- Published: June 8, 2015
Dr. Silvia Bunge from UC Berkeley is analyzing the prefrontal cortex in teenagers’ actions. After looking specifically at skateboarders who perform tricks that they know are dangerous and outside their realm of skill, Bunge has deduced that even though kids know better they still act irrationally. The prefrontal cortex’s role is indisputably involved in decision-making, and it is shown that it grows considerably as an individual matures. Like any other organ, it can be “exercised” to “make it better.” When it comes to these daring adolescents though, Bunge’s experiments indicate that they cannot stop themselves from acting “because their prefrontal cortex cannot yet respond fast enough.” Other factors, such as socioeconomic background, are introduced, but the heart of the matter arises when these teenagers break the law. What kind of action should be done? Is jail always the best solution? Considering the fact that some kids develop faster than others, at what age do we draw the line? Is it right to just set the bar at 18 without considering all factors? More factors should be taken into account, and each and every delinquent should be treated on a case-by-case basis with particular attention to whether or not the violator is going to break the law again and his or her prefrontal cortex development. The point is: people mature, and if we incarcerate these individuals who cannot help their biological growth, we are essentially exiling an innocent member of society.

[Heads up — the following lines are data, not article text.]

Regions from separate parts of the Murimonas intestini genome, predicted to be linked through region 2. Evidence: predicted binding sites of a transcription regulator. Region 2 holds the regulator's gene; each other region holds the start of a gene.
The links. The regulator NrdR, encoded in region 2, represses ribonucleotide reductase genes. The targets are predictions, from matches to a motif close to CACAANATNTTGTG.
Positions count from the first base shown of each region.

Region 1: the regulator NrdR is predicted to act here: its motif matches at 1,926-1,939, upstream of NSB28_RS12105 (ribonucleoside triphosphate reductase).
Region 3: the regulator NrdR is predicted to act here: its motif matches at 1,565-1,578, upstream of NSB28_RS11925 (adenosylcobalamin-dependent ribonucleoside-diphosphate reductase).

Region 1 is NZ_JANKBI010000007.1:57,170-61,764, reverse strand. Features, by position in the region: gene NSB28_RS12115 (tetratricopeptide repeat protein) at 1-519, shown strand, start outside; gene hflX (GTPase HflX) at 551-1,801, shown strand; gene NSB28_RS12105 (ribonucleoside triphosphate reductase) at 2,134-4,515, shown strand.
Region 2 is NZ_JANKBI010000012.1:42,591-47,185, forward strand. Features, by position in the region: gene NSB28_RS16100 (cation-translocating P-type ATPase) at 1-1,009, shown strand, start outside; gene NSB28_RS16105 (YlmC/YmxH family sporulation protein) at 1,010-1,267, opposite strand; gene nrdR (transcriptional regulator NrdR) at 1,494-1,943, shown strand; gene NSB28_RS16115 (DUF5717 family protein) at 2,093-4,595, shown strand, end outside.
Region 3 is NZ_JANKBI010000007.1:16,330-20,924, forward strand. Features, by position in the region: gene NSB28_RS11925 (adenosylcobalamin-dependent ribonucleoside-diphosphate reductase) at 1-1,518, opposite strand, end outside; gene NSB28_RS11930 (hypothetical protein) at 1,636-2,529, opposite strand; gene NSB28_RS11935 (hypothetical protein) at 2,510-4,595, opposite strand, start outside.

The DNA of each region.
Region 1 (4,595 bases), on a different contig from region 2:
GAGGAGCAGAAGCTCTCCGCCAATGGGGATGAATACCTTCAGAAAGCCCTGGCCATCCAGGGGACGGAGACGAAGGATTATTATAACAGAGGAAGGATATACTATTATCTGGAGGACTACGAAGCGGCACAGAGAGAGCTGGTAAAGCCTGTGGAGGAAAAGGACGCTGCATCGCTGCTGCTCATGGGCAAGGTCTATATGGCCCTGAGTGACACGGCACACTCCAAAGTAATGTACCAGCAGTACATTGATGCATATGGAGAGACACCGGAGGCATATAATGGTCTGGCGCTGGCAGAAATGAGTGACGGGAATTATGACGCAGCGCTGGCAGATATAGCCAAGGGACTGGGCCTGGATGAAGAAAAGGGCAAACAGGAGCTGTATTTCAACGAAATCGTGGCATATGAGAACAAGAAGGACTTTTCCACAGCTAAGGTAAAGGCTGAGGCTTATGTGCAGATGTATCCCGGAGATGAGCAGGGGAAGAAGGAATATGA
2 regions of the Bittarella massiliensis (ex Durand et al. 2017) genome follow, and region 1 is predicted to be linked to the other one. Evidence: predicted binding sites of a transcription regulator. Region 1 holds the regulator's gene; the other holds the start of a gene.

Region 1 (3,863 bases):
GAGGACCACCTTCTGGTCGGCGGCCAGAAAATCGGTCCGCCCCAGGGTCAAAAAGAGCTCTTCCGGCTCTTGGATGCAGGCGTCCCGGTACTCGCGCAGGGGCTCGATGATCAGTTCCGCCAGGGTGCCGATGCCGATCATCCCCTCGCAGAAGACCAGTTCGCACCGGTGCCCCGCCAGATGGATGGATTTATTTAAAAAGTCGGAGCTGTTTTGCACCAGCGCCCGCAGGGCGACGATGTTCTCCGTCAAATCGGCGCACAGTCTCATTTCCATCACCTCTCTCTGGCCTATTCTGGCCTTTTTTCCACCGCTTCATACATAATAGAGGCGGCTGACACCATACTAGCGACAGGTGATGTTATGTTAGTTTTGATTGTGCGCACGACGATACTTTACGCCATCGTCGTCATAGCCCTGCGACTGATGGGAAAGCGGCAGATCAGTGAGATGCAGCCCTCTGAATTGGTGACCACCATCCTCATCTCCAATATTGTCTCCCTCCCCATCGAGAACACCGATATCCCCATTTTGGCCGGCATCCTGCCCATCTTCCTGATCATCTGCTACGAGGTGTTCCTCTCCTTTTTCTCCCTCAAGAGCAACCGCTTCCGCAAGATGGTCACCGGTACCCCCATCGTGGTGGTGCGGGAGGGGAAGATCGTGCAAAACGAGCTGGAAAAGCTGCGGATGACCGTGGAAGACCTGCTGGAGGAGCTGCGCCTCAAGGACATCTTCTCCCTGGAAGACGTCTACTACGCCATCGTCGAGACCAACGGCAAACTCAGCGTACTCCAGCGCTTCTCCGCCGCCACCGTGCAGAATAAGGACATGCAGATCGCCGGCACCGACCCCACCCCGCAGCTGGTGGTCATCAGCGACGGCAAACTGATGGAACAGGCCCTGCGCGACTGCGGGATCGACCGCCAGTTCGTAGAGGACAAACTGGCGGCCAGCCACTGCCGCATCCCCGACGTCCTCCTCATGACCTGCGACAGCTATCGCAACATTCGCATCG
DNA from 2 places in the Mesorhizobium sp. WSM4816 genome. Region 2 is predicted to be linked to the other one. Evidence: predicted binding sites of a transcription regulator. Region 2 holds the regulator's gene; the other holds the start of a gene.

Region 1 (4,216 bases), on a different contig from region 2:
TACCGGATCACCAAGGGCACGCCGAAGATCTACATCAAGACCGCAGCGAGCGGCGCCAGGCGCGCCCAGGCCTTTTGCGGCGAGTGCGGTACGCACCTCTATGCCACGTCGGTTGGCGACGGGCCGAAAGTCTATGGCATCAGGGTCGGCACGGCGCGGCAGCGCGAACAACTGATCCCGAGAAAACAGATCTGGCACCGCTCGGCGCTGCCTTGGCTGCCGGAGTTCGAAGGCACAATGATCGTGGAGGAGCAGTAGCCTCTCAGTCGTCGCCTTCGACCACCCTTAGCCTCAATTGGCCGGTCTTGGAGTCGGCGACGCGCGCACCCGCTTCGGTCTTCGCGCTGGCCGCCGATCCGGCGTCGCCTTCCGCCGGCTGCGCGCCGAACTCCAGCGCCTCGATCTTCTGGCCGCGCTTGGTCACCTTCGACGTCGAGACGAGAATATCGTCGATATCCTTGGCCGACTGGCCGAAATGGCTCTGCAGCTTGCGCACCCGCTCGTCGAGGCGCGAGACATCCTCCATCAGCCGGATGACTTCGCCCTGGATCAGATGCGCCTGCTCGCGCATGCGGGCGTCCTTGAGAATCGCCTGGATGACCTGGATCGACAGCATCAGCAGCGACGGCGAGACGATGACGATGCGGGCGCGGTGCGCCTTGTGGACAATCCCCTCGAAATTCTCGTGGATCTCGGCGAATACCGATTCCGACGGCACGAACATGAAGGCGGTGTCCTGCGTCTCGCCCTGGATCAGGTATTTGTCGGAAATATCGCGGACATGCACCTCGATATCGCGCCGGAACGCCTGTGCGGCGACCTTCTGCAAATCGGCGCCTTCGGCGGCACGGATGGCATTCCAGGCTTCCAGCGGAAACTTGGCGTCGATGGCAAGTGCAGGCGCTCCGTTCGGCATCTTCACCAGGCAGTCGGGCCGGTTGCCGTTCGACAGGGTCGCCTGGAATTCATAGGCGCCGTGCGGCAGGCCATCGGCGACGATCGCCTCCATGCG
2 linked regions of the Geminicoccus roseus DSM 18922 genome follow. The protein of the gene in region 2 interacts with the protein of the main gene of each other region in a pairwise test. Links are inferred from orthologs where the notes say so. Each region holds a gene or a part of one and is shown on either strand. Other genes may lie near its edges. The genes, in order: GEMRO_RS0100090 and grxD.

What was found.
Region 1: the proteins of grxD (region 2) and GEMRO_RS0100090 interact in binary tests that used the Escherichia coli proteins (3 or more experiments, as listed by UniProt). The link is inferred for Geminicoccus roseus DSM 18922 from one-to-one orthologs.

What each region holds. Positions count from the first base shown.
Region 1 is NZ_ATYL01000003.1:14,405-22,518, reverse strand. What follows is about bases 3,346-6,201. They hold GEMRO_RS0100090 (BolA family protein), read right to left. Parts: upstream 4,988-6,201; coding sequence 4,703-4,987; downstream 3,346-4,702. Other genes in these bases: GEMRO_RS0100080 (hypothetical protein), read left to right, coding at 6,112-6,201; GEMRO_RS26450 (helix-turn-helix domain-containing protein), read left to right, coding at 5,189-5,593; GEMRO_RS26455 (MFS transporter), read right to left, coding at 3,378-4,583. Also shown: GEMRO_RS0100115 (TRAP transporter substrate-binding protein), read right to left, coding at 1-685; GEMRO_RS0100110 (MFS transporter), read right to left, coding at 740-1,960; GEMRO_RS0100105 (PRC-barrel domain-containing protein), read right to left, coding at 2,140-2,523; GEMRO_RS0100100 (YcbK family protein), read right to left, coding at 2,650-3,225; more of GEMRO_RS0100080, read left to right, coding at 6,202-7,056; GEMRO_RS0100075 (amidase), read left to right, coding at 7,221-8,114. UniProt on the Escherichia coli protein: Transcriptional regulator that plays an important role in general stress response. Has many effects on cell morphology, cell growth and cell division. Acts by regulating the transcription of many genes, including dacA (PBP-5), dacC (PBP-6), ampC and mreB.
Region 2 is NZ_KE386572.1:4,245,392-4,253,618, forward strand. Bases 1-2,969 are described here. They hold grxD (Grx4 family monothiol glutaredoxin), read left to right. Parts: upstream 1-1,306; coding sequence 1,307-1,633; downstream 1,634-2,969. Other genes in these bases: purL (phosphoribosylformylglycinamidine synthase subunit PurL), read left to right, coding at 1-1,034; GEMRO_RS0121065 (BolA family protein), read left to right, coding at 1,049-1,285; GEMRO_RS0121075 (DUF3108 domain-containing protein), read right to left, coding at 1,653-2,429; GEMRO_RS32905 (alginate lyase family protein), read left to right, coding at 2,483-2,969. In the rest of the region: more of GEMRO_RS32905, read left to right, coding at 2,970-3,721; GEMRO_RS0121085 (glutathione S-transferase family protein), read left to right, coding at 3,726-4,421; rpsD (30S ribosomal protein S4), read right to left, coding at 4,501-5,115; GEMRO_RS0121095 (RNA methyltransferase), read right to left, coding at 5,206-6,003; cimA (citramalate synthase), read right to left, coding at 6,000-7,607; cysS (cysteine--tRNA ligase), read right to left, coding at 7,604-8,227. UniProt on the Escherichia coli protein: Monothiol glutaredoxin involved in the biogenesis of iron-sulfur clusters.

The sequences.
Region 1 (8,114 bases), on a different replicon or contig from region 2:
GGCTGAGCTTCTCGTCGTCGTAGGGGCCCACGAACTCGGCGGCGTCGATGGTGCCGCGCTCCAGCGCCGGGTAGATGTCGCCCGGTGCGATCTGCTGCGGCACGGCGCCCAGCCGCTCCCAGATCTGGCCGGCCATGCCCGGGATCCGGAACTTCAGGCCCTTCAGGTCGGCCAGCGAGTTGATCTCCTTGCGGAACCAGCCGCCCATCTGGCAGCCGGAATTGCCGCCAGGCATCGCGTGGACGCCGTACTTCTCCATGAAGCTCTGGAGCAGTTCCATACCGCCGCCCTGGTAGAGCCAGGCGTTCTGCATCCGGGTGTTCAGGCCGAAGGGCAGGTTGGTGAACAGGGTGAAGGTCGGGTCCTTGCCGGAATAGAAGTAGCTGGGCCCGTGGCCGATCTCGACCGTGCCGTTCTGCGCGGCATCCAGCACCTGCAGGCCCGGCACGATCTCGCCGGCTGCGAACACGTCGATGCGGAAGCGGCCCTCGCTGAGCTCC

Freedman, Wayne. ABC 7 News. 17 October 2008. http://abclocal.go.com/kgo/story?section=news/health&id=6456067